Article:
These are different types of choices. Due to the leeway the MC is afforded in AW, the AW choice offers nothing so concrete in terms of probability as "3 vs 17". The choice in AW is more vague and approximate in terms of how the relative difficulties of the two options will manifest, at least until the group comes up with their own solution involving secondary rolls or countdown clocks or something. In D&D play, on the other hand, the landscape is dominated by numbers that can be compared to each other, assuring players of a certain relationship between their choices.

    Separately, I also think most readings/playings of AW render "you don't need to roll, that would simply succeed/fail" much rarer than in the more numbers-lite old school gaming I do. So rather than "3 or 17" vs "extremely specific outcome distributions A or B", it's more like "whatever makes sense in the fiction, to be determined specifically, full stop" vs "whatever makes sense in the fiction within a very wide range of possibilities, to be navigated by the move".

    I realize AW allows you to add +1 and -1 for "this is hard" or "that action is perfect", but that seems rare from the AP I've read. It rewards a kind of probability-based thinking that most groups don't bring to AW in the first place because the game doesn't otherwise incline them to use it.

    Anyone who wants to say that none of this matters is simply failing to acknowledge the importance of certain features to many Gamist players.
  • David: To jump back in after a long time away. I think you're right on the money there. There's a few other things I would add.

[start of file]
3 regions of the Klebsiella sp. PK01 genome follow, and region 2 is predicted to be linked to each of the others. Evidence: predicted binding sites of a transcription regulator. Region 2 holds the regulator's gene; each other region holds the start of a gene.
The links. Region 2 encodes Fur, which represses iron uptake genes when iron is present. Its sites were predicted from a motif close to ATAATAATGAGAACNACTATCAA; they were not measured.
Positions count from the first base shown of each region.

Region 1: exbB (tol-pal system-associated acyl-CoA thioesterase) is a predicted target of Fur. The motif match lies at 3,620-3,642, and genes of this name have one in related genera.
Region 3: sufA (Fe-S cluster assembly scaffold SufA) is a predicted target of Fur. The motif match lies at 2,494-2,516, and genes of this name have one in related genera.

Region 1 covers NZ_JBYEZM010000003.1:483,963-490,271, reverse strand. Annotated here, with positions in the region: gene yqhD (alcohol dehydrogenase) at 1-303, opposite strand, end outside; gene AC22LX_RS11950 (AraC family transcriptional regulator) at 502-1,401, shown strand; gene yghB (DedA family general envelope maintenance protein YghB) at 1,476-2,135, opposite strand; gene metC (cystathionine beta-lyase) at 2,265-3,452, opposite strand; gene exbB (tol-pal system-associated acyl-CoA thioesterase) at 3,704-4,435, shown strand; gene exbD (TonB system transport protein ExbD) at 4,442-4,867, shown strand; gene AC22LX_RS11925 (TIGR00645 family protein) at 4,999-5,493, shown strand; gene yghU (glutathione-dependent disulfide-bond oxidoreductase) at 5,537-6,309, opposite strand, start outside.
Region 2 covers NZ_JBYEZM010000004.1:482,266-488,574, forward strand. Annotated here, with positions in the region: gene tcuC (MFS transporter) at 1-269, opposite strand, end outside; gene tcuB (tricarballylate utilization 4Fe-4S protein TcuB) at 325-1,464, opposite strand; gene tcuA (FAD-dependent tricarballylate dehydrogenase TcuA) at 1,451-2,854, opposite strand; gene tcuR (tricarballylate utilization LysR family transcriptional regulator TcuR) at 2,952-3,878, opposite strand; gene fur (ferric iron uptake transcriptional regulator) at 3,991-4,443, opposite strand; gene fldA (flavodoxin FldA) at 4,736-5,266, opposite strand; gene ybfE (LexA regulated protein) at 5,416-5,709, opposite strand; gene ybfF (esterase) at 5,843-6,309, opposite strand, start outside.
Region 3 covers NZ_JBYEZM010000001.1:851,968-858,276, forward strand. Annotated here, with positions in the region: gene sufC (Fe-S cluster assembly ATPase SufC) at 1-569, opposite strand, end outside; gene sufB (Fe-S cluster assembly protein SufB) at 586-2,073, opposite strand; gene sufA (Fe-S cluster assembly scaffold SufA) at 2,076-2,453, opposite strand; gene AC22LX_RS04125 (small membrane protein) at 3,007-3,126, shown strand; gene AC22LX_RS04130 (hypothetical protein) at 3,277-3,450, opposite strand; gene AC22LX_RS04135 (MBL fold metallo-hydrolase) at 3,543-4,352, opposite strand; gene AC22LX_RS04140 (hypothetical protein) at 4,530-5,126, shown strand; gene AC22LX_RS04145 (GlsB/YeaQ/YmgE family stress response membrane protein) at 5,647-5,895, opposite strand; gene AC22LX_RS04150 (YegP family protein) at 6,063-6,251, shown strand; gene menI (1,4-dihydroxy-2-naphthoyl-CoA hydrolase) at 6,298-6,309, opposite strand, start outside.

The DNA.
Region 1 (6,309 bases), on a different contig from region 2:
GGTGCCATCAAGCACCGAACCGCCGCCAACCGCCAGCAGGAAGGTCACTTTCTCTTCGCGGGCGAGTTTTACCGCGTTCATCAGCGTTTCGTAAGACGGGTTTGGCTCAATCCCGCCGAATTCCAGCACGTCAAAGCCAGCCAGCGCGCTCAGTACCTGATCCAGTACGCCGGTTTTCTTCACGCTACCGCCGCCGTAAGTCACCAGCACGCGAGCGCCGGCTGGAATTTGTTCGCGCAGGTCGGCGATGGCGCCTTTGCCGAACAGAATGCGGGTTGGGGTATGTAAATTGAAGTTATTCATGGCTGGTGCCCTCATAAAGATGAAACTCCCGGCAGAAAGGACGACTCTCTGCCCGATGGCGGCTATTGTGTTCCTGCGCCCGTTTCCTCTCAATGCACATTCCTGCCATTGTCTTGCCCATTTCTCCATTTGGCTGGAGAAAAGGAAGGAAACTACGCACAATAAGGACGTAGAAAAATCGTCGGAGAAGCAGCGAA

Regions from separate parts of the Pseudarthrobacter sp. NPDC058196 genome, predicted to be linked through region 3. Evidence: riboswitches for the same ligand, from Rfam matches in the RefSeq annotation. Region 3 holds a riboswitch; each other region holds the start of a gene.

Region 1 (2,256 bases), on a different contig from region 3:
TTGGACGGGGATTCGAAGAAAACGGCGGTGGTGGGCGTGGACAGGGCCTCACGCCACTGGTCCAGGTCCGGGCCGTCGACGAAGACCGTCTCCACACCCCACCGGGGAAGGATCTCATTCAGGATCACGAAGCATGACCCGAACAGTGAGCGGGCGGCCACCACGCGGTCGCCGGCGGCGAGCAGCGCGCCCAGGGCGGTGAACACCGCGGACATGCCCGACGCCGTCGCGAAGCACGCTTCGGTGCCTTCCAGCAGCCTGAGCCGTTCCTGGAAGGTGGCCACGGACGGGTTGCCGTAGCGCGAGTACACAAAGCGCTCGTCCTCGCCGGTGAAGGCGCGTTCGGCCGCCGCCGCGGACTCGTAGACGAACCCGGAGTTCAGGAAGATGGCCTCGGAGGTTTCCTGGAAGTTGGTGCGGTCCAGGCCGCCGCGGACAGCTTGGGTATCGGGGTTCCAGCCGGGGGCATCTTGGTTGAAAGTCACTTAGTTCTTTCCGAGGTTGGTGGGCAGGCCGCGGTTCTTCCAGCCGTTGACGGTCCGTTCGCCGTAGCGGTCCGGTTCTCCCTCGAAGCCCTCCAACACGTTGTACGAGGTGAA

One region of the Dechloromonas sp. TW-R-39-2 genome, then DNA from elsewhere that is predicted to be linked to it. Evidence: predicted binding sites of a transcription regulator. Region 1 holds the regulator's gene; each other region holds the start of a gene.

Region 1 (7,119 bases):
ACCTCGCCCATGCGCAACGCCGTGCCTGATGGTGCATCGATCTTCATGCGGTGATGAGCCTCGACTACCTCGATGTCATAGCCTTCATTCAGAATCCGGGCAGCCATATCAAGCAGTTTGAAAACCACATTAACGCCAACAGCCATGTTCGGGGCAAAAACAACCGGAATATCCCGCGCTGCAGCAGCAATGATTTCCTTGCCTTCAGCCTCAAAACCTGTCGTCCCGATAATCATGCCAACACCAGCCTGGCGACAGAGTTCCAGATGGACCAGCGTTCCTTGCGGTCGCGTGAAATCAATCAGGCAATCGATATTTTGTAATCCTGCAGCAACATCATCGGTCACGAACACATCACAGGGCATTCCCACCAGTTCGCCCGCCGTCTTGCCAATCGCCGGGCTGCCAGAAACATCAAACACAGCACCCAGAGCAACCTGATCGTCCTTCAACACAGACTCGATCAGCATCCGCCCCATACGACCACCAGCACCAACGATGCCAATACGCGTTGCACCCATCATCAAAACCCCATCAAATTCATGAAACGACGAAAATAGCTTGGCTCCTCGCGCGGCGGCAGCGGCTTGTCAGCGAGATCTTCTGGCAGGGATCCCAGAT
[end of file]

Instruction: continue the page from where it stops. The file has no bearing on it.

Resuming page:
The probability of success in most AW-based games does change in one critical way: through being able to leverage relevant information & positioning gained through the tactical use of other moves. The best example of this is Read a Charged Situation, right? You ask question and if you can use the answers to your benefit, you take +1 on any roll where you do that (up to a +3, if you can take advantage of all three questions from a 10+ result). There are also a bunch of other moves that give you +1 forward in certain situations, including Helping, but also a bunch of other things that are more ideosyncratic. But in my experience, Read a Charged Situation gets used all the time in AW to gain the fictional positioning necessary to improve a PC's odds of success in an unlikely act. This seems to be ignored so far in this discussion because it's not the GM setting a difficulty but rather the GM describing the situation and the player essentially lowering the difficulty if they can maneuver themselves into such a way that they can take advantage of it. Honestly, I think this plays a major role in the tactical play of AW.

    I also think that the process of manuvering to take advantage of a situation (whether in the aftermath of a Read move or something else), if the MC is paying attention, often puts a character in a position where they don't really need to roll. I agree that many MCs are loathe to just say something succeeds, but I think that has more to do with gamer baggage than it does with how AW works under ideal circumstances. From my own experience, every time I've said: "Yeah, I don't think that's really a formal move; I think you just do it," I don't think I've once regretted it.

    In general, though, you're mostly right about AW fictional positioning not always changing the odds of a move (with a huge caveat for Read a Charged Situation, Helping, and other such moves), but instead potentially changing what moves you have to make (or if you even have to make moves) and -- more importantly -- the fictional consequences for partial successes and failures. Honestly, in practice, I don't find that much different from sandbox D&D where you try to make the best tactical choices you can. If people are hung up on setting specific difficulties and don't like how Read a Charged Situation handles it, it seems like that probably has to do more with their mechanical preferences and comfort zones than it does with any weakness of the AW engine in handling challenge-based play.
  • edited August 2013